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|Native name||Tuyuryaq (Central Yupik)|
|• location||Wood River Mountains, Togiak National Wildlife Refuge|
|• elevation||221 ft (67 m)|
|2 miles (3.2 km) east of Togiak|
|0 ft (0 m)|
|Length||48 mi (77 km)|
Togiak River (Yup'ik: Tuyuryaq) is a stream, 48-mile (77 km) long, in the southwestern part of the U.S. state of Alaska. It begins at Togiak Lake in the Togiak Wilderness and flows southwest to Togiak Bay, 2 miles (3.2 km) east of Togiak.
Large catches of salmon are landed during the summer at the commercial cannery in Togiak, and the fishery is also very important for subsistence harvesting by the local Alaska Natives.
The Togiak is a popular and productive river for sport fishing, producing very good catches of all five species of Pacific salmon. Dolly Varden char and rainbow trout are also present, and sport fishing is a substantial contributor to the local economy.
The river itself is very scenic, especially in the upper wilderness area, flanked by hills and distant mountains. Float trips are becoming increasingly popular, with excellent chances of observing wildlife including brown bears, caribou, moose, eagles and beaver.
Dillingham, also known as Curyung, is a city in Dillingham Census Area, Alaska, United States. Incorporated in 1963, it is an important commercial fishing port on Nushagak Bay. As of the 2020 census, the population of the city was 2,249, down from 2,329 in 2010.
Cordova is a city in Chugach Census Area, Alaska, United States. It lies near the mouth of the Copper River, at the head of Orca Inlet on the east side of Prince William Sound. The population was 2,239 at the 2010 census, down from 2,454 in 2000. Cordova was named Puerto Córdoba by Spanish explorer Salvador Fidalgo in 1790. No roads connect Cordova to other Alaskan communities, so a plane or ferry is required to travel there. In the Exxon Valdez oil spill of March 1989, an oil tanker ran aground northwest of Cordova, heavily damaging ecology and fishing. It was cleaned up shortly after, but there are lingering effects, such as a lowered population of some birds.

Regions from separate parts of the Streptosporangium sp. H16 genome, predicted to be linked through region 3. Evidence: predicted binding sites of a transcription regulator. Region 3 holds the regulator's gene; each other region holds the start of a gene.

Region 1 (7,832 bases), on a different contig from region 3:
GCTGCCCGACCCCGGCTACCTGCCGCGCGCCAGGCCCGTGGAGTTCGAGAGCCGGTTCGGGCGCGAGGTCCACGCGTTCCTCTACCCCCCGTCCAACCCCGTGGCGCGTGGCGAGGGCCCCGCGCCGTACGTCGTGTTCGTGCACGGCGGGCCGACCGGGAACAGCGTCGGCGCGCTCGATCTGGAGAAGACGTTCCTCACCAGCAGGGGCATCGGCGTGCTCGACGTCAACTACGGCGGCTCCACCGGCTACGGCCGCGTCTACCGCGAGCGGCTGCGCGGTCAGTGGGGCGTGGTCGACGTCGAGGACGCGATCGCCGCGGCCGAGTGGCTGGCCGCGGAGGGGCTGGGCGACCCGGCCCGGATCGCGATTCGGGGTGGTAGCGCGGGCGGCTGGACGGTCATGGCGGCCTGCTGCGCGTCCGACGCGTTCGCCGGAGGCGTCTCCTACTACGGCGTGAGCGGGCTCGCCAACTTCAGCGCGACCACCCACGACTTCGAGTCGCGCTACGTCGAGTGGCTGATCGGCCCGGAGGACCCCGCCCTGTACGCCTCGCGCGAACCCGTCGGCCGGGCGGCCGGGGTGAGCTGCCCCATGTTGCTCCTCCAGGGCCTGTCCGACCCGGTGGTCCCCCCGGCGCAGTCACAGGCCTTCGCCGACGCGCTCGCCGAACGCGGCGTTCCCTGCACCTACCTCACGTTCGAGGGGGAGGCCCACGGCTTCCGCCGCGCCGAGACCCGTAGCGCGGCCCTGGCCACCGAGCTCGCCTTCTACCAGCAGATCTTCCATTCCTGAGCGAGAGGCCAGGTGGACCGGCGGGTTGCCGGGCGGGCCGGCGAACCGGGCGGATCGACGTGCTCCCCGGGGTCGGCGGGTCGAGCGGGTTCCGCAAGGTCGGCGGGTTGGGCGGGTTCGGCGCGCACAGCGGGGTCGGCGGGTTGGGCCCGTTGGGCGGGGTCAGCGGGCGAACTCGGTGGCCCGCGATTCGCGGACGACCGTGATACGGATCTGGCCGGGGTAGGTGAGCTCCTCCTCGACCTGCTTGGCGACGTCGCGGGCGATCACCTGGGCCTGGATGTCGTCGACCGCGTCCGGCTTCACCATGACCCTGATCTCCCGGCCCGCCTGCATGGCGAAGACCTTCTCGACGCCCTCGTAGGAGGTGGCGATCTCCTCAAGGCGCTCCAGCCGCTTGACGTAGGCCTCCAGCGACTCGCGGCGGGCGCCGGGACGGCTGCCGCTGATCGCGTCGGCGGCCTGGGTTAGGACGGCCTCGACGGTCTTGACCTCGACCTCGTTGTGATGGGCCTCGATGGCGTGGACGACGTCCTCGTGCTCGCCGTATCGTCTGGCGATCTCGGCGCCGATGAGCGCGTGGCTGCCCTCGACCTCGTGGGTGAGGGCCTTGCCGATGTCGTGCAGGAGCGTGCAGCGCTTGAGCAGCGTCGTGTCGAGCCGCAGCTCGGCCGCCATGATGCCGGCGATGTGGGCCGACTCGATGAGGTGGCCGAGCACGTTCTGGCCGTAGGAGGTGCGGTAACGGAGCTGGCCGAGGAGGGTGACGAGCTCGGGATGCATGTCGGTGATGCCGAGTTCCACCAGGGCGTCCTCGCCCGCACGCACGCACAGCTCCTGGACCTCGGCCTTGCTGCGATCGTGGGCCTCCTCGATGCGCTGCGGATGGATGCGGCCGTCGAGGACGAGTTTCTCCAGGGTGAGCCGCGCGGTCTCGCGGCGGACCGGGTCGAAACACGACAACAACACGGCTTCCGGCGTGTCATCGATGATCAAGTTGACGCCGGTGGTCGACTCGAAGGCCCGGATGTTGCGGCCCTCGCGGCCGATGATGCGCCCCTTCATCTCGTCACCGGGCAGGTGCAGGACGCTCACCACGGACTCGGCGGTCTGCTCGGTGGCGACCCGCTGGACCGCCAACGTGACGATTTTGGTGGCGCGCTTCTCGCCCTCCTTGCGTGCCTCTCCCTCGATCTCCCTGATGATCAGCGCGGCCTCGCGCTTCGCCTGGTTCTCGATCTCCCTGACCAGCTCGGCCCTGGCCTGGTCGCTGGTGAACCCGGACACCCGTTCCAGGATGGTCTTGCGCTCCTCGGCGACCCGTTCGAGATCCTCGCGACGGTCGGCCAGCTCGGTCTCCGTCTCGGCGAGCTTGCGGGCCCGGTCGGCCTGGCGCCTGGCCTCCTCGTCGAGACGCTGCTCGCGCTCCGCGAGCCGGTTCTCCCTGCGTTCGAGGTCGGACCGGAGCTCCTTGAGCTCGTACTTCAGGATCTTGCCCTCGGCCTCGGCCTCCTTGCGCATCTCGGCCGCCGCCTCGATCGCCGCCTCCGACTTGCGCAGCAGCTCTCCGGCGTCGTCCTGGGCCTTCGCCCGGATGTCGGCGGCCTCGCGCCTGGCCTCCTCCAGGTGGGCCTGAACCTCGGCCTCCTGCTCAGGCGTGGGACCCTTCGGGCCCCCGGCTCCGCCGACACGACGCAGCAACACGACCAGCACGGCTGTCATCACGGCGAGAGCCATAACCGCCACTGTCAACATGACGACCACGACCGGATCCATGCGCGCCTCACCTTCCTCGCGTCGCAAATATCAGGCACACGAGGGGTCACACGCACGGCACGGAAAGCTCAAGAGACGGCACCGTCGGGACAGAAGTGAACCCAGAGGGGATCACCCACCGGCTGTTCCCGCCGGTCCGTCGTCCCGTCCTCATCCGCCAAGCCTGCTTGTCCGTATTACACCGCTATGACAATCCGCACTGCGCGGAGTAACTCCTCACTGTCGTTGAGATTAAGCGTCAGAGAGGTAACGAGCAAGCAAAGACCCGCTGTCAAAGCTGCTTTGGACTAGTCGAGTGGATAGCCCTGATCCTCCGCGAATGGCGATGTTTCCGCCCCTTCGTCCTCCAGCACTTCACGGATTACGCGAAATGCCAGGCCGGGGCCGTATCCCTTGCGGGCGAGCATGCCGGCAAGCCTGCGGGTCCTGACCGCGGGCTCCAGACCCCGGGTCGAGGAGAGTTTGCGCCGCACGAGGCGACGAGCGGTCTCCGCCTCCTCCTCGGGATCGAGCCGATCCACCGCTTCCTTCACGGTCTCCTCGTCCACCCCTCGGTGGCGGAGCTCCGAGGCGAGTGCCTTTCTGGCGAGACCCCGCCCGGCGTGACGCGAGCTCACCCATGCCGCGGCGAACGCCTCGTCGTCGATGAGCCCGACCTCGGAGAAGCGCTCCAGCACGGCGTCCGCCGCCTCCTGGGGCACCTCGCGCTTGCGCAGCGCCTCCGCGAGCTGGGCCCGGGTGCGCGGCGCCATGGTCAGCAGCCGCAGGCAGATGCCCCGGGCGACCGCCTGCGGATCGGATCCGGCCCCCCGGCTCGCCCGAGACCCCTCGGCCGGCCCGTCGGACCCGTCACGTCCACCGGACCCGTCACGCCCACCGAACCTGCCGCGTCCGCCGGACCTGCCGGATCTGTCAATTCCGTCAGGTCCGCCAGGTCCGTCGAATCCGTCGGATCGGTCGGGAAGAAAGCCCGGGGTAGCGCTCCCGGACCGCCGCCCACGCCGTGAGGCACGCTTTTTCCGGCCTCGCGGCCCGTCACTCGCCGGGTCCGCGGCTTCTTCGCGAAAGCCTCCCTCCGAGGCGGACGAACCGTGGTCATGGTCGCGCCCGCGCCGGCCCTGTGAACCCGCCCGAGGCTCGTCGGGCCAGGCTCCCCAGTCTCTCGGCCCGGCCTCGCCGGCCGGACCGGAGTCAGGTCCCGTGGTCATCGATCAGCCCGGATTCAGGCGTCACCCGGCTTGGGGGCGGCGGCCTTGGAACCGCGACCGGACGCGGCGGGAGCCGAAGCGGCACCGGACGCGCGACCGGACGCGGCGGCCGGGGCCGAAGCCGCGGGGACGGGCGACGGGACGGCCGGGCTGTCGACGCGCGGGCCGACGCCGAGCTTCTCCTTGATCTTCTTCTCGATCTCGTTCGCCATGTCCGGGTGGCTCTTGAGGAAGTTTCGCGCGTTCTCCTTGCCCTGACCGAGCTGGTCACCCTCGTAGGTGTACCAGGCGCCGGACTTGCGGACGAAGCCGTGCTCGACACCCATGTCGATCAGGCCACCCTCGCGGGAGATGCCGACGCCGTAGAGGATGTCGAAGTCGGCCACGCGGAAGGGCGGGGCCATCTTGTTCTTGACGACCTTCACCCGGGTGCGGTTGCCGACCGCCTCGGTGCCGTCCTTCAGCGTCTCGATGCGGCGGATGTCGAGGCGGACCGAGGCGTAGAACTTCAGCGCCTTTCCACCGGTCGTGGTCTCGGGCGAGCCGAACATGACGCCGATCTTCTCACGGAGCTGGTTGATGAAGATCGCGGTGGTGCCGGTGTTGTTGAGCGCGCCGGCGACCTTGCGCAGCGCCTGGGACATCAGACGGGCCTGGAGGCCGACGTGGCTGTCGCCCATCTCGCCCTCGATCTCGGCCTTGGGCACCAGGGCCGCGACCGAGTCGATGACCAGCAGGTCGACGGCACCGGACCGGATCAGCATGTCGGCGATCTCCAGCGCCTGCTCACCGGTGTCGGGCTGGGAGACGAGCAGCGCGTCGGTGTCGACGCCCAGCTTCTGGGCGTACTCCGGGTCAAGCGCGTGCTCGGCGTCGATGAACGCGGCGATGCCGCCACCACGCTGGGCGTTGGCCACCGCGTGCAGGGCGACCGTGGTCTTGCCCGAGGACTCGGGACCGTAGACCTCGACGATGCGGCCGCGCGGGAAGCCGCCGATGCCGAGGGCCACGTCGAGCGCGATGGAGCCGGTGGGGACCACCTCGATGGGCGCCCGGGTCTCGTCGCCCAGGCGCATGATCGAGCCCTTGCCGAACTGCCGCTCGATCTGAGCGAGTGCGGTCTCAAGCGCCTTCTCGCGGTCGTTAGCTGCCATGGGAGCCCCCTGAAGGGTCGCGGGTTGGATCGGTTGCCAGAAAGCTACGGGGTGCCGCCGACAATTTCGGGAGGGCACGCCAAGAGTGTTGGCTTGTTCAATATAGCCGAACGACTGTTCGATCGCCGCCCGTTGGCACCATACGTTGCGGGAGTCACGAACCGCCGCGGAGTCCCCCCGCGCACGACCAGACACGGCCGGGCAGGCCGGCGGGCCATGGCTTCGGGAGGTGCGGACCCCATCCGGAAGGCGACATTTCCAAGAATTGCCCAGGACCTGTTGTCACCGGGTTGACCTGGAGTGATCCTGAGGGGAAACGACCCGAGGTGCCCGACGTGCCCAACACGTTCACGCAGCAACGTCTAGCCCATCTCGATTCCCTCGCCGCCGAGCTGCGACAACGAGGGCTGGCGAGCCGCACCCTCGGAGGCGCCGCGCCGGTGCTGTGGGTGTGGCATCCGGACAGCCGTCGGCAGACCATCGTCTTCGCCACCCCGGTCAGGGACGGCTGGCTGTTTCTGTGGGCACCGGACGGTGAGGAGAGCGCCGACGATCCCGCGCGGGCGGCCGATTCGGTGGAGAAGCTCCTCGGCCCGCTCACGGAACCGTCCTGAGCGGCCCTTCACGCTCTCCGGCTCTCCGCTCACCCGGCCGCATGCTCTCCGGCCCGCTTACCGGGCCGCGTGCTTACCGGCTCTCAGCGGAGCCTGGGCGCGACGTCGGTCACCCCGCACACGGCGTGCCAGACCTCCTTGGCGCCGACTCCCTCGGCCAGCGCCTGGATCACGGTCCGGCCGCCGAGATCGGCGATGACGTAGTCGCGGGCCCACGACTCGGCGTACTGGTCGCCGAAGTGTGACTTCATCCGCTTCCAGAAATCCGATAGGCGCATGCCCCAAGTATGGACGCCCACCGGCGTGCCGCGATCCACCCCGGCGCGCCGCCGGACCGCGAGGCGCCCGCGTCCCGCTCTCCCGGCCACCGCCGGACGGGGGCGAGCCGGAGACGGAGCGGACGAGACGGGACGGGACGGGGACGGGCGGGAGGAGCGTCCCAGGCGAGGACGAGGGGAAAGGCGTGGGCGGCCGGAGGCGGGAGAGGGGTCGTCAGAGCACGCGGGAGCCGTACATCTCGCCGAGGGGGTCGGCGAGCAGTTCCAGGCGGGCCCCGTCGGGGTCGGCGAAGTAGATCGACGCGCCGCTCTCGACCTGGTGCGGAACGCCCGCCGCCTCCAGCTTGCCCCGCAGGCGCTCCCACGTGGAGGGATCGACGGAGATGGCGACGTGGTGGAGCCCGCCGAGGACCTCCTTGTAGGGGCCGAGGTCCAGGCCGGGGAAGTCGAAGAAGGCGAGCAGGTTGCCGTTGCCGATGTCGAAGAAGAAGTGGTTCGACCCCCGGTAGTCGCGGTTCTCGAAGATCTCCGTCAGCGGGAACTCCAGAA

The Copper River or Ahtna River, Ahtna Athabascan ‘Atna’tuu, "river of the Ahtnas", Tlingit Eeḵhéeni, "river of copper", is a 290-mile (470 km) river in south-central Alaska in the United States. It drains a large region of the Wrangell Mountains and Chugach Mountains into the Gulf of Alaska. It is known for its extensive delta ecosystem, as well as for its prolific runs of wild salmon, which are among the most highly prized stocks in the world. The river is the tenth largest in the United States, as ranked by average discharge volume at its mouth.
The Chena River is a 100-mile (160 km) tributary of the Tanana River in the Interior region of the U.S. state of Alaska. It flows generally west from the White Mountains to the Tanana River near the city of Fairbanks, which is built on both sides of the river. The Tanana empties into the 2,300-mile (3,700 km) long Yukon River.
The Kenai River called Kahtnu in the Dena'ina language, is the longest river in the Kenai Peninsula of south central Alaska. It runs 82 miles (132 km) westward from Kenai Lake in the Kenai Mountains, through the Kenai National Wildlife Refuge and Skilak Lake to its outlet into the Cook Inlet of the Pacific Ocean near Kenai and Soldotna.
Iliamna Lake or Lake Iliamna is a lake in southwest Alaska, at the north end of the Alaska Peninsula, between Kvichak Bay and Cook Inlet, about 100 miles (160 km) west of Seldovia, Alaska.
The Newhalen River is a 22-mile (35 km) stream in the Lake and Peninsula Borough of the U.S. state of Alaska. Beginning at Six Mile Lake, the Newhalen flows south to enter Iliamna Lake about 3 miles (5 km) south of Iliamna.
The Alagnak River is a 64-mile (103 km) tributary of the Kvichak River in the U.S. state of Alaska. It has a catchment area of approximately 1400 square mi (3600 km2). It is located in central Lake and Peninsula Borough.
The Mulchatna River (Dena'ina: Vałts'atnaq') is a 160-mile (260 km) tributary of the Nushagak River in the U.S. state of Alaska. Beginning at Turquoise Lake, it flows generally southwest to meet the larger river 65 miles (105 km) northeast of Dillingham. The Mulchatna's mouth is slightly south (downstream) of the village of Koliganek on the Nushagak, which continues southwest to Nushagak Bay, an arm of Bristol Bay.